Rabbit Life in a Colony: My Journey of Observation and Understanding


You guys know me, I don't make my life too boring. I still have the energy and curiosity of a teenage boy who loves to study and play with my rabbit. But when I play, I also do self-research and try to understand their behaviour, so it's no exaggeration to say that they play a major role in helping me finish my dissertation thesis in the two years if Gods permit. I see them as my daily learning opportunity, which is why you often read about them in my posts once or twice like every week.


I am currently observing my rabbits in a colony setup, which simulates their life in the wild. Unlike a single compartment where they live in isolation, this setup allows me to observe their expressions and behaviours in a more natural environment. I have been watching as they run and thrive in their new surroundings, also serves as my recreation after the tiring day set.

Rabbits are known to be prey for many predators in the wild, including us the humans for hunting food purposes. They were domesticated and transported by conquerors to the Philippines, where they were used as a food source and as pets. The Philippines has no native rabbit species, so all the rabbits seen here in my country today were imported. Thus, the domesticated rabbits in the Philippines are not native to the country.

I am trying to understand their behaviour as they adapt to a new environment that is different from their natural habitat. In the colony, I have chosen rabbits that have no known issues. They are highly territorial and nocturnal. I want to observe if they will continue to exhibit such behaviours, if there is anything I can do to influence their behaviour, and if domestication will completely change their behaviour. By studying their behaviour, I hope to gain a better understanding of their lives in this new environment, soon to present those to people who will be care for my study.

In the colony that I setup, the rabbits will compete for space, water, food, and safety. They will need to develop their wild instincts to survive potential dangers. I want to observe if they will eat more, anticipating a food shortage, and if there will be changes in their weight due to competition with other rabbits. I am also interested in observing changes in their body characteristics, such as how they move and jump, and if their leg posture changes compared to when they lived in single compartments. I have many parameters to observe and I am excited to see the results, good or bad I am ready for the result.

I am also interested in observing any changes in their social behaviour as they interact with one another. Will they meet and imprint on each other's scent? Will aggressive rabbits become more friendly over time as they become familiar with each other's scent? Will docile rabbits turn aggressive? I am eager to see what changes, if any, occur in their social behaviour. As one of the subject that I have right now is understanding the phycology maybe I can connect this one.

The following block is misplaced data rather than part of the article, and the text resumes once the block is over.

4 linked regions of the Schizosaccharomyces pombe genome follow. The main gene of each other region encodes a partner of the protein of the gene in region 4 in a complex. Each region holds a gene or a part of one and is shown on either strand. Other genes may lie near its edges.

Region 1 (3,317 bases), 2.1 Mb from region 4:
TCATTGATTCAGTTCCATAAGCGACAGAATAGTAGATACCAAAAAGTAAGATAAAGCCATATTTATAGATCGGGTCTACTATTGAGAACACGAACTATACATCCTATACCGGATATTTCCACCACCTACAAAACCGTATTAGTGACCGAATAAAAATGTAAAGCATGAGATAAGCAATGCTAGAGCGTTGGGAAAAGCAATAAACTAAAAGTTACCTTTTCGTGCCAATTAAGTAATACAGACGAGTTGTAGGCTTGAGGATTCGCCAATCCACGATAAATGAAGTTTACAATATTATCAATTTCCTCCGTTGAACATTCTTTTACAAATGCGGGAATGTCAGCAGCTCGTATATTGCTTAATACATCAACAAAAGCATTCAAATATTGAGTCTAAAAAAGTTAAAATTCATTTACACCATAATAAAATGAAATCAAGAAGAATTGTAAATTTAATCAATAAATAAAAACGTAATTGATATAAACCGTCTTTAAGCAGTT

I converted an old swine pen into the colony, adding covers to the sides to ensure the rabbits stay inside and to protect them from potential predators such as dogs and cats, especially for the smaller baby rabbits. I am interested in observing if the rabbits will develop their leg strength for jumping and if their safety will be maintained in this new environment.



This morning, when I approached the colony, the rabbits gathered in a group. I did not expect them to bond so quickly, especially since there are many queens and only one male to avoid inbreeding. If this colony is successful, I plan to select another batch to observe, replicating my research. The data collected on weight gain, physical and mental changes will be monitored in the next colony

As I mentioned before, I am like a little boy who loves to play. I am lucky that my parents are supportive and when they saw what I was doing, they were willing to help. I explained to them my research aims and that I am collecting data to support my claims. Once I have the information I need, I might expand my collection to include other breeds. For now, I am content experimenting and observing their behaviour and little changes on their parameters. As time goes on, new stories will be made.


Hi, eunoia101 is a Farmer, Registered Agriculturist, Agronomist, Farm Technician, Mushroom Cultivator, Entrepreneur, and soon Researcher. Suppose your problems or queries are in any of the fields, don't feel hesitant to comment. We will try to resolve that. Upvote and reblog are highly appreciated.



When you rear animals you can never be bored because they keep increasing your motive for farming as a farmer. For me, I go there for relaxation and some light work too. Thanks for sharing.

This is very much the best feeling of farmers (agriculture mindset) where we found peace and lightness while watching them grew, I loved it too.

@tipu curate